Turkey voices concern over Iran protests, calls for violence to be avoided as death toll continues to grow

People protest in Tehran, Iran Dec. 30, 2017 in in this picture obtained from social media. (Reuters)
Updated 02 January 2018

Turkey voices concern over Iran protests, calls for violence to be avoided as death toll continues to grow

Istanbul: Turkey on Tuesday said it was “concerned” by days-long protests that have engulfed neighboring Iran, warning against any escalation in the unrest.
“Turkey is concerned by news the protests in Iran... are spreading, causing casualties and also the fact that some public buildings were damaged,” the foreign ministry said in a statement, adding “common sense should prevail to prevent any escalation.”
Iranian President Hassan Rouhani has tried to play down the unrest, which began over economic grievances in second city Mashhad last Thursday but quickly turned against the Islamic regime as a whole with chants of “Death to the dictator.”
The five-day unrest, the biggest challenge to the Islamic regime since the 2009 mass demonstrations, has so far claimed 21 lives.
Turkey — which was hit by protests against President Recep Tayyip Erdogan (then premier) in 2013 — said it “attaches the utmost importance to the maintenance of peace and stability in friendly and brotherly Iran.”
The ministry said Rouhani’s statements warning against violation of laws and damage of public property should be adhered to.
“We believe that violence and provocations should be avoided,” it said, warning against “external interventions.”
Turkey, whose rivalry with Iran goes back to the regional battle for supremacy between the Ottoman Empire and imperial Persia, has had on occasion tricky moments in relations with Tehran.
Erdogan has repeatedly railed against “Persian imperialism” in the Middle East but relations have warmed in the last months as Moscow and Tehran work tightly with Ankara to bring peace to Syria.
Turkey’s conservative press on their front pages sounded grave unease over the protests, which the pro-government Yeni Safak daily described as a “dangerous escalation.”
It accused the United States of being behind the violence with the aim of the “Syria-ization” of Iran. “The Pentagon has started its 2018 chaos plans from Iran.”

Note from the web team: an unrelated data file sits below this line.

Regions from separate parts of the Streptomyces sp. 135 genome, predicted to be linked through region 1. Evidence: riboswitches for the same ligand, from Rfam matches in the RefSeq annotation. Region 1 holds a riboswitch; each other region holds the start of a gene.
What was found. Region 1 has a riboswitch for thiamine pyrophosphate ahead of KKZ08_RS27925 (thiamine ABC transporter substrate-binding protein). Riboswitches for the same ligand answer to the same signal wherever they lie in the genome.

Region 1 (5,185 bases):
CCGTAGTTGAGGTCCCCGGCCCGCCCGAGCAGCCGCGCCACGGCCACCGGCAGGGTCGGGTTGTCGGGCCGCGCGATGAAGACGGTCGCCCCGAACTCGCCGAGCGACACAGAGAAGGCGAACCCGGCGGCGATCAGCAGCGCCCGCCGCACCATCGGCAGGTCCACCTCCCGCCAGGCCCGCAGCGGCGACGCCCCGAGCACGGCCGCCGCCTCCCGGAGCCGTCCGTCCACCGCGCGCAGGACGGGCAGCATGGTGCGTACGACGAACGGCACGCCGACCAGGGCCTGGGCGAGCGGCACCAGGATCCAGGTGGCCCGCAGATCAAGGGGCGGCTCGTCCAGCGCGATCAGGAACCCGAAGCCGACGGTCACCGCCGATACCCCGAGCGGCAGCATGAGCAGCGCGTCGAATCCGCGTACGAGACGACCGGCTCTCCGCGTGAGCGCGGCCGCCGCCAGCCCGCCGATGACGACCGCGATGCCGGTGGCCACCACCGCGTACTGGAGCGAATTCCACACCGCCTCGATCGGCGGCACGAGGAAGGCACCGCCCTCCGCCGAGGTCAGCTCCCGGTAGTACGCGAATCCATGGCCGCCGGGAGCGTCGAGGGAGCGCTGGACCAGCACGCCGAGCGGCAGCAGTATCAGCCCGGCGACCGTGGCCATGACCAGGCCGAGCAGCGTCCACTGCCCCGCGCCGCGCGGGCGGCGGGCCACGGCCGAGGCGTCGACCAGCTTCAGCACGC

“The dirty game is now in Iran,” added the Star daily on its front page. “The West is behind the sedition in Iran... if it’s successful there, the target will be Turkey,” added the Yeni Akit daily.


Yemen prisoner exchange talks open in Switzerland

United Nations Special Envoy to Yemen Martin Griffiths. (AP)
Updated 19 September 2020

Yemen prisoner exchange talks open in Switzerland

  • The Yemen conflict has killed tens of thousands of people, most of them civilians, and sparked what the UN calls the world’s worst humanitarian crisis

GENEVA: Rival parties in Yemen’s war opened UN-sponsored talks on Friday aimed at an exchange deal for the release of more than 1,400 prisoners, the UN said.
The internationally recognized government and Iran-backed Houthi rebels agreed to exchange some 15,000 detainees as part of peace deal brokered by the UN in Sweden in 2018.
The two sides have since made sporadic prisoner swaps, but the release of 900 loyalists in exchange for 520 insurgents — if it materializes — would mark the first large-scale handover since the war erupted in 2014.
“The #Yemen Prisoners & Detainees Committee meeting started today. I am grateful to #Switzerland for hosting it & to @ICRC for co-chairing,” UN envoy Martin Griffiths tweeted, without giving an exact location for the talks.

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The two sides have since made sporadic prisoner swaps, but the release of 900 loyalists in exchange for 520 insurgents — if it materializes — would mark the first large-scale handover since the war erupted in 2014.

“My message to the Parties is: conclude discussions, release detainees swiftly, bring relief to thousands of Yemeni families,” he wrote.
The International Committee of the Red Cross (ICRC), for its part, said it was ready to help with the return of detainees to their families.
A source close to Yemen’s presidency said on Wednesday that the talks in Switzerland would “lay out the final touches” after agreement was reached with the ICRC “on all logistical arrangements.”
Gen. Nasser Mansour Hadi, brother of Yemeni President Abed Rabbo Mansour Hadi, along with several politicians and journalists, would be among those released, he said.
A former senior intelligence official, the general has been held by the rebels ever since they overran Sanaa in late 2014.
The Yemen conflict has killed tens of thousands of people, most of them civilians, and sparked what the UN calls the world’s worst humanitarian crisis.